The real-world big data are largely dynamic, interconnected and unstructured text. It is highly desirable to transform such massive unstructured data into structured knowledge. Many researchers rely on labor-intensive labeling and curation to extract knowledge from text data. Such approaches, unfortunately, may not be scalable, especially when such texts are domain-specific and nonstandard (such as social media). We envision that massive text data itself may disclose a large body of hidden structures and knowledge. Equipped with domain-independent and domain-dependent knowledge-bases, we can explore the power of massive data to transform unstructured data into structured knowledge. In this talk, we introduce a set of methods developed recently in our group for such an exploration, including joint spherical text embedding, discriminative topic mining, taxonomy construction, and taxonomy-guided knowledge mining. We show that data-driven approach could be promising at transforming massive text data into structured knowledge.
About the Speaker:
Jiawei Han is the Michael Aiken Chair Professor in the Department of Computer Science, University of Illinois at Urbana-Champaign. He received the ACM SIGKDD Innovation Award (2004), IEEE Computer Society Technical Achievement Award (2005), IEEE Computer Society W. Wallace McDowell Award (2009), and Japan's Funai Achievement Award (2018). He is a Fellow of ACM and Fellow of IEEE and served as the Director of Information Network Academic Research Center (INARC) (2009-2016) supported by the Network Science-Collaborative Technology Alliance (NS-CTA) program of the U.S. Army Research Lab, and co-Director of KnowEnG, a Center of Excellence in Big Data Computing (2014-2019), funded by the NIH Big Data to Knowledge (BD2K) Initiative.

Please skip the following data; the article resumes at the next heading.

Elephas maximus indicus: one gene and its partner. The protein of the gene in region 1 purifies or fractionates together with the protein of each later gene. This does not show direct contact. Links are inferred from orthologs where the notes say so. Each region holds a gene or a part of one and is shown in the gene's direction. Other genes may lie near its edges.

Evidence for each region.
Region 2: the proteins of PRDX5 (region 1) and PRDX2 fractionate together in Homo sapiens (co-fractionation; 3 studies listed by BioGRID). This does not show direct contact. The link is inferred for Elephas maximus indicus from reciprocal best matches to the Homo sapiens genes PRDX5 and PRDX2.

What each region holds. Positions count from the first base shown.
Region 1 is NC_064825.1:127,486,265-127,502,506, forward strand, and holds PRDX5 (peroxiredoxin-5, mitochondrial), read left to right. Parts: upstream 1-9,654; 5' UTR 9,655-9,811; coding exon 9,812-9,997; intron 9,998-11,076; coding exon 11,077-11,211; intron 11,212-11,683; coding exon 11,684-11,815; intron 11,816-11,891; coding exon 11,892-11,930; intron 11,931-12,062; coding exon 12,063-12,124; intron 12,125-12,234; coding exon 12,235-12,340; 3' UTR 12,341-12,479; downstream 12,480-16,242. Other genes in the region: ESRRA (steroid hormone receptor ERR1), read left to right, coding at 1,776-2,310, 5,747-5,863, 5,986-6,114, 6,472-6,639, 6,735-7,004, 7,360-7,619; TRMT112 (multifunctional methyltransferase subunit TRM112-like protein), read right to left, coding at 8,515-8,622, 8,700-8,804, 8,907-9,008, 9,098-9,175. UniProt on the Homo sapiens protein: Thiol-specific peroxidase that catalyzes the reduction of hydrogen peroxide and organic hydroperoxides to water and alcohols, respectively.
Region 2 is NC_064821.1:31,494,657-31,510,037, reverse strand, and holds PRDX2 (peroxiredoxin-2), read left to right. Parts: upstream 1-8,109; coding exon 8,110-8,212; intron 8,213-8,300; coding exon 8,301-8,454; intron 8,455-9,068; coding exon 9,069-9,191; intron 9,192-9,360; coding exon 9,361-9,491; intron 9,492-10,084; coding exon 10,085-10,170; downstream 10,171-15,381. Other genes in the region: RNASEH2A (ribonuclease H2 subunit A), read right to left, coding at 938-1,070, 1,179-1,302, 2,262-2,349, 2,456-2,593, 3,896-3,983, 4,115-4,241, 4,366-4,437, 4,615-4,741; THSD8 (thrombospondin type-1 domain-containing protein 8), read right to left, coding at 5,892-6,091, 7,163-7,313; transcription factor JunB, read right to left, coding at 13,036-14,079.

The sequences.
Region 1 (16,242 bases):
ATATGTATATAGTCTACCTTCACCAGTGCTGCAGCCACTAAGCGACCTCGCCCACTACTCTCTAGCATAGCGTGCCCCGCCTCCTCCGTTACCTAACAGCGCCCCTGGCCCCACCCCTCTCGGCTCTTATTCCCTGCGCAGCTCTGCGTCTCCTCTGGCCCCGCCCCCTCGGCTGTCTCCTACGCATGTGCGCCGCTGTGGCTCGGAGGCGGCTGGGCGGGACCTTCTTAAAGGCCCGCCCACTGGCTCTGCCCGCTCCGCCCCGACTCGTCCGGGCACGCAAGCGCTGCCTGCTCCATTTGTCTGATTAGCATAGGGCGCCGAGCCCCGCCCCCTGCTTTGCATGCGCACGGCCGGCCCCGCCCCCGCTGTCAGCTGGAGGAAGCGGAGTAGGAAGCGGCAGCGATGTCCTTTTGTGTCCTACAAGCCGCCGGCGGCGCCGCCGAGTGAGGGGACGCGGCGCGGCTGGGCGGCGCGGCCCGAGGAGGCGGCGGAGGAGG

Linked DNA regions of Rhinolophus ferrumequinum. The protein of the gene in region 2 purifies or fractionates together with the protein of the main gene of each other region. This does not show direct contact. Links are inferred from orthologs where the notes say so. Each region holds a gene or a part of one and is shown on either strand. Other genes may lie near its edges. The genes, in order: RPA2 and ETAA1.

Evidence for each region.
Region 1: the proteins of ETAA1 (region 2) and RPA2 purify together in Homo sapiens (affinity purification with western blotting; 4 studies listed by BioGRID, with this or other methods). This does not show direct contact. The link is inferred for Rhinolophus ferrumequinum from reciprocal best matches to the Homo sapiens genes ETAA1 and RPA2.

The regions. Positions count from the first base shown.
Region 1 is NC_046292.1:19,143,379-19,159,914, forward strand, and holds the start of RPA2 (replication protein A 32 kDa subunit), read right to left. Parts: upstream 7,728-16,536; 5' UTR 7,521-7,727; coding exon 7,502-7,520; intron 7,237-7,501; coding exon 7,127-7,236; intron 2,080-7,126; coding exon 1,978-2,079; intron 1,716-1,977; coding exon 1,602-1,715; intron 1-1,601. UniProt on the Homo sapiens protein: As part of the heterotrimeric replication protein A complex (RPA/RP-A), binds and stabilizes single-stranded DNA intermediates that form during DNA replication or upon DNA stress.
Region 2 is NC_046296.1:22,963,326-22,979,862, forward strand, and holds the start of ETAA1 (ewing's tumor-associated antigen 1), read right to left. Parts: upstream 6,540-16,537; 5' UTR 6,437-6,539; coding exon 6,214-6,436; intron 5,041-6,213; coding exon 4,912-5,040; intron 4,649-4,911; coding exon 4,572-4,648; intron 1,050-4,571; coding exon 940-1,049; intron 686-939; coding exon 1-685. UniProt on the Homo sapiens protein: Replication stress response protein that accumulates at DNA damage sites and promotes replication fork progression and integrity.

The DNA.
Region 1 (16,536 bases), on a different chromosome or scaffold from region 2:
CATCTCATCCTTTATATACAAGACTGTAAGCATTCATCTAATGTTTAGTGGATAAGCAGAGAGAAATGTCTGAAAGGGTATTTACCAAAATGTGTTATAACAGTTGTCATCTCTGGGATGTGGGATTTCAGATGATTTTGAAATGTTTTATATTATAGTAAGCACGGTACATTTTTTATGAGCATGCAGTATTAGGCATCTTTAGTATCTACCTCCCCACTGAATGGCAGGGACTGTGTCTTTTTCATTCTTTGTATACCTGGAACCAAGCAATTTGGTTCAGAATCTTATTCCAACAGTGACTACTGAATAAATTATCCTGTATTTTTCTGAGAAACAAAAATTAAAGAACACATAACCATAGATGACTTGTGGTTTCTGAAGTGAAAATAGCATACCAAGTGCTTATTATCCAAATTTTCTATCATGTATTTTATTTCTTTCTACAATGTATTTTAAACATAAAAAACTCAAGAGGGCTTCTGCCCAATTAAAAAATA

“Network Heterogeneity on Graph Neural Networks”
Graph neural network (GNN), as a powerful graph representation technique based on deep learning, has shown superior performance and attracted considerable research interest. Basically, the current GNNs follow the message-passing framework which receives messages from neighbors and applies neural network to learn node representations. However, previous GNNs mainly focus on homogeneous graph, while in reality, the real-world graphs usually are far from homogeneity. Here we first examine the various types of network heterogeneity, including node and link type heterogeneity, neighborhood heterogeneity, fragment heterogeneity, temporal heterogeneity, and structure heterogeneity. We then discuss the implications and methods to overcome these heterogeneities.
About the Speaker:
Dr. Philip S. Yu is a Distinguished Professor and the Wexler Chair in Information Technology at the Department of Computer Science, University of Illinois at Chicago. Before joining UIC, he was at the IBM Watson Research Center, where he built a world-renowned data mining and database department. He is a Fellow of the ACM and IEEE. Dr. Yu is the recipient of ACM SIGKDD 2016 Innovation Award for his influential research and scientific contributions on mining, fusion and anonymization of big data, the IEEE Computer Society’s 2013 Technical Achievement Award for “pioneering and fundamentally innovative contributions to the scalable indexing, querying, searching, mining and anonymization of big data” and the Research Contributions Award from IEEE Intl. Conference on Data Mining (ICDM) in 2003 for his pioneering contributions to the field of data mining. Dr. Yu has published more than 1,300 referred conference and journal papers cited more than 138,000 times with an H-index of 172. He has applied for more than 300 patents. Dr. Yu was the Editor-in-Chief of ACM Transactions on Knowledge Discovery from Data (2011-2017) and IEEE Transactions on Knowledge and Data Engineering (2001-2004).